This is how I did my retreat.

Spent my recent five day retreat with these three items. Prayer(candle), Bible and MacDonald's book.




Retreat daily themes:




Yet, O Lord, you are our Father, We are the clay, You are the potter; we are all the work of Your hand. (Isaiah 64:8)

This hymn, Have Thy Own Way, Lord was written by Adelaide A. Pollard, 1862–1934
An elderly woman at a prayer meeting one night pleaded, “It really doesn’t matter what you do with us, Lord, just have your way with our lives.” At this meeting was Adelaide Pollard, a rather well-known itinerant Bible teacher who was deeply discouraged because she had been unable to raise the necessary funds for a desired trip to Africa to do missionary service. She was moved by the older woman’s sincere and dedicated request of God.

At home that evening Miss Pollard meditated on Jeremiah 18:3, 4:

Then I went down to the potter’s house, and behold, he wrought a work on the wheels, and the vessel that he made of clay was marred in the hand of the potter; so he made it again another vessel, as seemed good to the potter to make it.

Before retiring that evening, Adelaide Pollard completed the writing of all four stanzas of this hymn as it is sung today. The hymn first appeared in published form in 1907.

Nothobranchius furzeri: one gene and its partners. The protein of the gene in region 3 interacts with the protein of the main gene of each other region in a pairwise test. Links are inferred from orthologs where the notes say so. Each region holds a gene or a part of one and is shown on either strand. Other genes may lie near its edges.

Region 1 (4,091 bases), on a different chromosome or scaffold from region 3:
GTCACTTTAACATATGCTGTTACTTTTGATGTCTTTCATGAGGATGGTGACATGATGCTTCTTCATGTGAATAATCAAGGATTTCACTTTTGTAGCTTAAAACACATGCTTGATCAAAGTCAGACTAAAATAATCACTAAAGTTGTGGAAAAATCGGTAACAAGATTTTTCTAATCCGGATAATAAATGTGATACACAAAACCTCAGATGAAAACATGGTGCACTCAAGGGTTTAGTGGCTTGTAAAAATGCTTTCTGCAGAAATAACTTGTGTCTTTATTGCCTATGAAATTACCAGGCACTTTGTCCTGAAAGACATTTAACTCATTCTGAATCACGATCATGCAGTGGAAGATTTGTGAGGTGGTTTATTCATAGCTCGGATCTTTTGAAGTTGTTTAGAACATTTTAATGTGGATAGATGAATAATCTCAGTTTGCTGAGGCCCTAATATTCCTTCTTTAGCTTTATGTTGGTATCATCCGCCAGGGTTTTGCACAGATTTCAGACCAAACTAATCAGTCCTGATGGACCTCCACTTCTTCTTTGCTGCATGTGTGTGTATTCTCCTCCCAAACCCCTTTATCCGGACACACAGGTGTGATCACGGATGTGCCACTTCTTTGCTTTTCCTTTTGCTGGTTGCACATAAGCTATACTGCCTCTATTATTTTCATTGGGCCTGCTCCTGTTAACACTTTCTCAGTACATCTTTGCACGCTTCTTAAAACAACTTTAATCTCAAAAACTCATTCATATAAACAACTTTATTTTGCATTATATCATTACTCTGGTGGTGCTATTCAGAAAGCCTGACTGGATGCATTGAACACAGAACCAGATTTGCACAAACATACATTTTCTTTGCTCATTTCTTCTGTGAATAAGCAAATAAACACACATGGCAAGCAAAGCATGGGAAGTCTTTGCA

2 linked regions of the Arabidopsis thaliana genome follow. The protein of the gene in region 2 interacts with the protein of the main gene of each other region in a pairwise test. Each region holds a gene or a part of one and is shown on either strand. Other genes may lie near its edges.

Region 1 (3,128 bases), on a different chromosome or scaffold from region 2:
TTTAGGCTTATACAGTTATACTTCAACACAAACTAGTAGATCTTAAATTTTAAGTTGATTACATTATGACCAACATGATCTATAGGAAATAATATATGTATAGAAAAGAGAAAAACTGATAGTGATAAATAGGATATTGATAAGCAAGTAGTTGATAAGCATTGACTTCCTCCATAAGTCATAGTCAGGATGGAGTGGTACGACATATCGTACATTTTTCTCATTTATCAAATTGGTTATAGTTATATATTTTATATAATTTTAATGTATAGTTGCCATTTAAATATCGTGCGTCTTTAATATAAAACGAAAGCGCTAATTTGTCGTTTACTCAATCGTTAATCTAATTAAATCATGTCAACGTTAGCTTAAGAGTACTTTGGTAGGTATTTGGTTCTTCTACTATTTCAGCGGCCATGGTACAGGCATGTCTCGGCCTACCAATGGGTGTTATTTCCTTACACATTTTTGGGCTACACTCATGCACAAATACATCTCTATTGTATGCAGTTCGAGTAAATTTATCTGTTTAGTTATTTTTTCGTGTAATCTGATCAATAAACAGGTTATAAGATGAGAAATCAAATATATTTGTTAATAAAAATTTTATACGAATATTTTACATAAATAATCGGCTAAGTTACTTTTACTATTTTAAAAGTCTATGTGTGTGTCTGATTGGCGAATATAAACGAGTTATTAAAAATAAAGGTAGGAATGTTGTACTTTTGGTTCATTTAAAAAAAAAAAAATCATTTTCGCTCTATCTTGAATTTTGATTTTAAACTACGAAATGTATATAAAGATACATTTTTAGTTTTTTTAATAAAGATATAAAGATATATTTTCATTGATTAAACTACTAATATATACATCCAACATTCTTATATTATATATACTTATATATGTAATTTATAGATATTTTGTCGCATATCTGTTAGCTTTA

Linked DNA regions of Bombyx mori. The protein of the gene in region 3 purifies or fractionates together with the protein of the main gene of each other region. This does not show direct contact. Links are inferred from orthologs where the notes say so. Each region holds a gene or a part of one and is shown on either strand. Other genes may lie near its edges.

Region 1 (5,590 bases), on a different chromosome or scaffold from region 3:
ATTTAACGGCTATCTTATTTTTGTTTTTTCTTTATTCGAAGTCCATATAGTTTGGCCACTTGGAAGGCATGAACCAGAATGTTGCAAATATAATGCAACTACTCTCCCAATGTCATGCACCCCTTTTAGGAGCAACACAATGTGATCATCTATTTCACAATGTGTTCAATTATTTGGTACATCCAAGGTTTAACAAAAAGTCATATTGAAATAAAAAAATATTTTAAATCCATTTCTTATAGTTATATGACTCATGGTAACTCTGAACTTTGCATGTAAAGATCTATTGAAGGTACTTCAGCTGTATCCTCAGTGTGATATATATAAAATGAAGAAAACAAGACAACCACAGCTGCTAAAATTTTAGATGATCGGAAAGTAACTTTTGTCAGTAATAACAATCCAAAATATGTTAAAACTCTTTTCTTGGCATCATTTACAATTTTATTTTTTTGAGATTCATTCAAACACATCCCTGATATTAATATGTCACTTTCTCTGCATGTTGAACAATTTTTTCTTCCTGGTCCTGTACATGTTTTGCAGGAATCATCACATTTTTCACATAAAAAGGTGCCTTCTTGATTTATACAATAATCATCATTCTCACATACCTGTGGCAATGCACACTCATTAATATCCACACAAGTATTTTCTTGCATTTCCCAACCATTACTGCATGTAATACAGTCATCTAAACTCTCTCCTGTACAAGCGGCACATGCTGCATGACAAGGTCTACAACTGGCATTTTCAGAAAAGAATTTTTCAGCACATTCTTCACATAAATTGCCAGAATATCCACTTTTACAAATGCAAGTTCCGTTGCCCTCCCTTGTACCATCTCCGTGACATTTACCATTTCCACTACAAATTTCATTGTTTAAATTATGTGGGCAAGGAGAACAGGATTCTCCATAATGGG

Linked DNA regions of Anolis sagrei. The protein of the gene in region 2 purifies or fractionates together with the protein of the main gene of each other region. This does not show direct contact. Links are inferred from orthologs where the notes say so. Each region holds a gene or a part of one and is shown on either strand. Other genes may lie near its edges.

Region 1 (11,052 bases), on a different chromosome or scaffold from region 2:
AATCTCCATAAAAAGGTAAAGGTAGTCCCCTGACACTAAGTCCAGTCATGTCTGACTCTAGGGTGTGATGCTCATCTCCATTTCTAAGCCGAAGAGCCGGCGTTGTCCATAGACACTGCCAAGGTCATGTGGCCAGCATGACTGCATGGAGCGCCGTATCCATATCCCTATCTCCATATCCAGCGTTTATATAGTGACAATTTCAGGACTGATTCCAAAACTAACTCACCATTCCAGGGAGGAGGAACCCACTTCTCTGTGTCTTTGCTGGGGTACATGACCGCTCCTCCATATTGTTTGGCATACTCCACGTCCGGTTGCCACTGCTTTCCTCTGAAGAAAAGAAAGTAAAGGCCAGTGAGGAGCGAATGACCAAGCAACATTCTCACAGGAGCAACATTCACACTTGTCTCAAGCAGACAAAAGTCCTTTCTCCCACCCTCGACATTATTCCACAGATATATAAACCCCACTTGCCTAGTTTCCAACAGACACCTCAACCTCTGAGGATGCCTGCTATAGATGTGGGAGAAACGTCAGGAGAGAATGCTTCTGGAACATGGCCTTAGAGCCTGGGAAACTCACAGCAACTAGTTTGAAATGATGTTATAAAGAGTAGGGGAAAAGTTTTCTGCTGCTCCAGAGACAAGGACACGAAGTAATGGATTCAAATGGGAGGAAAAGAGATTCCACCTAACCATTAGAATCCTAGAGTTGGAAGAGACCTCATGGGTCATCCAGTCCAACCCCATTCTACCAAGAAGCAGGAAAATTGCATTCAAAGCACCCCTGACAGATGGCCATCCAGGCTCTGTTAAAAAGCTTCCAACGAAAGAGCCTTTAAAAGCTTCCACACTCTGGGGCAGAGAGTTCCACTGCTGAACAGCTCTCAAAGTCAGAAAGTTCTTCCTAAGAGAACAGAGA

Often into our lives come discouragements and heartaches that we cannot understand. As children of God, however, we must learn never to question the ways of our sovereign God—but simply to say:

Have Thine own way, Lord! Have Thine own way!
Thou art the potter, I am the clay.
Mold me and make me after Thy will,
while I am waiting, yielded and still.

Have Thine own way, Lord! Have Thine own way!
Search me and try me, Master, today!
Whiter than snow, Lord, wash me just now,
as in Thy presence humbly I bow.

 Have Thine own way, Lord! Have Thine own way!
Wounded and weary, help me, I pray!
Power, all power, surely is Thine!
Touch me and heal me, Savior divine!

Have Thine own way, Lord! Have Thine own way!
Hold o’er my being absolute sway!
Fill with Thy Spirit till all shall see
Christ only, always, living in me!

Osbeck, K. W. (1990). Amazing grace : 366 inspiring hymn stories for daily devotions (246). Grand Rapids, Mich.: Kregel Publications.





  Draw nigh to God, and He will draw nigh to you. (James 4:8 KJV)

This well-loved hymn was written by a talented and charming English woman, Sarah R. Adams (1805–1848) who lived only 43 years. In spite of her delicate health, Sarah Flower Adams had an active and productive life. After a successful career on the London stage as Shakespeare’s Lady MacBeth, she began to write and became widely known for her literary accomplishments. The cross mentioned in the first stanza of her hymn text may have been the physical handicaps that limited her many ambitions.